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A savings bank is a financial institution whose primary purpose is accepting savings deposits. It may also perform some other functions.

In Europe, savings banks originated in the 19th or sometimes even the 18th century. Their original objective was to provide easily accessible savings products to all strata of the population. In some countries, savings banks were created on public initiative, while in others, socially committed individuals created foundations to put in place the necessary infrastructure.

In 1914, the New Student's Reference Work said of the origins: [1]

France claims the credit of being the mother of savings banks, basing this claim on a savings bank said to have been established in 1765 in the town of Brumuth, but it is of record that the savings bank idea was suggested in England as early as 1697. There was a savings bank in Hamburg, Germany, in 1778 and in Berne, Switzerland, in 1787. The first English savings bank was established in 1799, and postal savings banks were started in England in 1861.
The first chartered savings bank in the United States was the Boston Provident Savings Institution, incorporated December 13, 1816. The Philadelphia Savings Fund Society began business the same year, but was not incorporated until 1819. In 1818 banks for savings were incorporated in Baltimore and Salem, and in 1819 in New York, Hartford, Newport and Providence.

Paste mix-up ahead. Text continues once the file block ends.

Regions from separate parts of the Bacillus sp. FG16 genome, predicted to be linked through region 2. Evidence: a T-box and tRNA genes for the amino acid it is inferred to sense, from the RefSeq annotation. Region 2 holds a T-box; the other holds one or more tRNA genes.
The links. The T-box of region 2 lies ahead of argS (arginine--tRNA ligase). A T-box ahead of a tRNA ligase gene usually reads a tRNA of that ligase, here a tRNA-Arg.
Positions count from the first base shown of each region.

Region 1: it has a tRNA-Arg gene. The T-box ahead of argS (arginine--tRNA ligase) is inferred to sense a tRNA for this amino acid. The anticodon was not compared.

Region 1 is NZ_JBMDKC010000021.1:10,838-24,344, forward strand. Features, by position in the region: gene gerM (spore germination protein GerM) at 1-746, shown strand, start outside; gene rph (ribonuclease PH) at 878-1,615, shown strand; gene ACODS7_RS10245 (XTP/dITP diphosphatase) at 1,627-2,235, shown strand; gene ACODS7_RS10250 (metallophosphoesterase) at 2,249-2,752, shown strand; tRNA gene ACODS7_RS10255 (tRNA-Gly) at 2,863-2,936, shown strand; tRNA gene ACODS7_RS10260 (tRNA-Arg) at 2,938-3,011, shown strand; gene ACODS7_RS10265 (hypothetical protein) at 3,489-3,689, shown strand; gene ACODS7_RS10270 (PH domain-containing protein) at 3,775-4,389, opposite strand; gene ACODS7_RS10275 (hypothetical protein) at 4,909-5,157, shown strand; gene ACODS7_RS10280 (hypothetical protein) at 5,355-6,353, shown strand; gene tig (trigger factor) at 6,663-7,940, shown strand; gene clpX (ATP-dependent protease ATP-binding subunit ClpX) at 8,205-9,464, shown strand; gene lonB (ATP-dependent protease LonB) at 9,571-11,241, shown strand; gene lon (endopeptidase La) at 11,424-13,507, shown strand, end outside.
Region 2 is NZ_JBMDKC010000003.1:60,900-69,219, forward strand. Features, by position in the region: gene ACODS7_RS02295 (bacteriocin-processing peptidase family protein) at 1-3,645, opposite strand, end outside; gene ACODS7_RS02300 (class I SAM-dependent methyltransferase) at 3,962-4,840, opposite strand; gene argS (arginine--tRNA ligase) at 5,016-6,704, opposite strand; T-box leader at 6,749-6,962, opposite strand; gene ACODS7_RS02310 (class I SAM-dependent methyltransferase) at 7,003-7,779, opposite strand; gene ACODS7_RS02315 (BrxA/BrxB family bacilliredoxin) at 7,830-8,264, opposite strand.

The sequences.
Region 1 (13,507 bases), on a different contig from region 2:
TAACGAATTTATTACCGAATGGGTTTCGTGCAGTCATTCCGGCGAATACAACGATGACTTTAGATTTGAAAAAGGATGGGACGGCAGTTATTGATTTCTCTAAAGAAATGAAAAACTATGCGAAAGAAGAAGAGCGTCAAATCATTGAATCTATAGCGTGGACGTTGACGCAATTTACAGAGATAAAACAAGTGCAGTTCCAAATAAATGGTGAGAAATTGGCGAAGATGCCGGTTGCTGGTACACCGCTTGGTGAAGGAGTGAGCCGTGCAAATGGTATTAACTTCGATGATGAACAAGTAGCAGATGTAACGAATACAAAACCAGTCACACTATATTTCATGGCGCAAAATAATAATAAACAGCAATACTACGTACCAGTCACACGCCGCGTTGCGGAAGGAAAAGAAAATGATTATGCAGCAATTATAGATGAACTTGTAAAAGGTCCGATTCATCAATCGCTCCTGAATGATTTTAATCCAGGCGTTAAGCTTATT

Nowadays, European savings banks have kept their focus on retail banking: payments, savings products, credits and insurances for individuals or small and medium-sized entreprises. Apart from this retail focus, they also differ from commercial banks by their broadly decentralised distribution network, providing local and regional outreach.

See also

References

  1. ^ "Banks". New Student's Reference Work. 1914. http://en.wikisource.org/wiki/The_New_Student's_Reference_Work/Banks.  , via Wikisource
  • 'Liberalisation of financial markets in New Zealand' Arthur Grimes, Institute of Policy Studies, Victoria University of Wellington, Wellington, 1998 [1] Retrieved Feb. 11, 2006.
  • Tiwari, Rajnish and Buse, Stephan (2006): The German Banking Sector: Competition, Consolidation and Contentment, Hamburg University of Technology (TU Hamburg-Harburg)
  • Brunner, A., Decressin, J. / Hardy, D. / Kudela, B. (2004): Germany’s Three-Pillar Banking System – Cross-Country Perspectives in Europe, Occasional Paper, International Monetary Fund, Washington DC 2004.

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